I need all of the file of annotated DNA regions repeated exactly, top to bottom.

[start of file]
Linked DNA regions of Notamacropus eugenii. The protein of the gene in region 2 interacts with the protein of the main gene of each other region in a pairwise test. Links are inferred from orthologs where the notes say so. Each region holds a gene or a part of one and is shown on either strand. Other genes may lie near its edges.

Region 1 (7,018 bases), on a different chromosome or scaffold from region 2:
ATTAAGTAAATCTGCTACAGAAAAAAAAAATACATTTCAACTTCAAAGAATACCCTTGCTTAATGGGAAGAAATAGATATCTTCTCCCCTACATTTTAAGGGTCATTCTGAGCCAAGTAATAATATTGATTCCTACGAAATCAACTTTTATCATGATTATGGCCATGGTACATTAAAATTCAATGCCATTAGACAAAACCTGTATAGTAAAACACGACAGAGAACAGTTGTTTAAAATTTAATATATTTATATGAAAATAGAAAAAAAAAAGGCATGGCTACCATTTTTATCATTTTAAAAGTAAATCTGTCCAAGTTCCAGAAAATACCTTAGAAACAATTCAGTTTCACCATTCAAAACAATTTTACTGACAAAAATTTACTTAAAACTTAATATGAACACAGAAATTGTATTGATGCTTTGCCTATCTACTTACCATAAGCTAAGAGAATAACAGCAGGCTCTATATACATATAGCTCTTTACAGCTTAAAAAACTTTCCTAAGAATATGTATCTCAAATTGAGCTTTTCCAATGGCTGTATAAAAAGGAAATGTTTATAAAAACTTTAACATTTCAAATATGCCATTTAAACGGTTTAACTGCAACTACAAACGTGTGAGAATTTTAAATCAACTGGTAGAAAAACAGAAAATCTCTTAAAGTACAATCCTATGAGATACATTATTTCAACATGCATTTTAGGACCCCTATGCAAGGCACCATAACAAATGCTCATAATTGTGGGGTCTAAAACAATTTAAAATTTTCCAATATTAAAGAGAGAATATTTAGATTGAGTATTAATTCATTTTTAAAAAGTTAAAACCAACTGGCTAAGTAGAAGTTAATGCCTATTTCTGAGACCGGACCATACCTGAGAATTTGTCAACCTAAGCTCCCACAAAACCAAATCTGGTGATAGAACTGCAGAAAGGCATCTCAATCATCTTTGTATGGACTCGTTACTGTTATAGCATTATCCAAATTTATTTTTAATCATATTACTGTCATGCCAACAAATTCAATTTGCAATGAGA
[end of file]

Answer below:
Linked DNA regions of Notamacropus eugenii. The protein of the gene in region 2 interacts with the protein of the main gene of each other region in a pairwise test. Links are inferred from orthologs where the notes say so. Each region holds a gene or a part of one and is shown on either strand. Other genes may lie near its edges.

Region 1 (7,018 bases), on a different chromosome or scaffold from region 2:
ATTAAGTAAATCTGCTACAGAAAAAAAAAATACATTTCAACTTCAAAGAATACCCTTGCTTAATGGGAAGAAATAGATATCTTCTCCCCTACATTTTAAGGGTCATTCTGAGCCAAGTAATAATATTGATTCCTACGAAATCAACTTTTATCATGATTATGGCCATGGTACATTAAAATTCAATGCCATTAGACAAAACCTGTATAGTAAAACACGACAGAGAACAGTTGTTTAAAATTTAATATATTTATATGAAAATAGAAAAAAAAAAGGCATGGCTACCATTTTTATCATTTTAAAAGTAAATCTGTCCAAGTTCCAGAAAATACCTTAGAAACAATTCAGTTTCACCATTCAAAACAATTTTACTGACAAAAATTTACTTAAAACTTAATATGAACACAGAAATTGTATTGATGCTTTGCCTATCTACTTACCATAAGCTAAGAGAATAACAGCAGGCTCTATATACATATAGCTCTTTACAGCTTAAAAAACTTTCCTAAGAATATGTATCTCAAATTGAGCTTTTCCAATGGCTGTATAAAAAGGAAATGTTTATAAAAACTTTAACATTTCAAATATGCCATTTAAACGGTTTAACTGCAACTACAAACGTGTGAGAATTTTAAATCAACTGGTAGAAAAACAGAAAATCTCTTAAAGTACAATCCTATGAGATACATTATTTCAACATGCATTTTAGGACCCCTATGCAAGGCACCATAACAAATGCTCATAATTGTGGGGTCTAAAACAATTTAAAATTTTCCAATATTAAAGAGAGAATATTTAGATTGAGTATTAATTCATTTTTAAAAAGTTAAAACCAACTGGCTAAGTAGAAGTTAATGCCTATTTCTGAGACCGGACCATACCTGAGAATTTGTCAACCTAAGCTCCCACAAAACCAAATCTGGTGATAGAACTGCAGAAAGGCATCTCAATCATCTTTGTATGGACTCGTTACTGTTATAGCATTATCCAAATTTATTTTTAATCATATTACTGTCATGCCAACAAATTCAATTTGCAATGAGA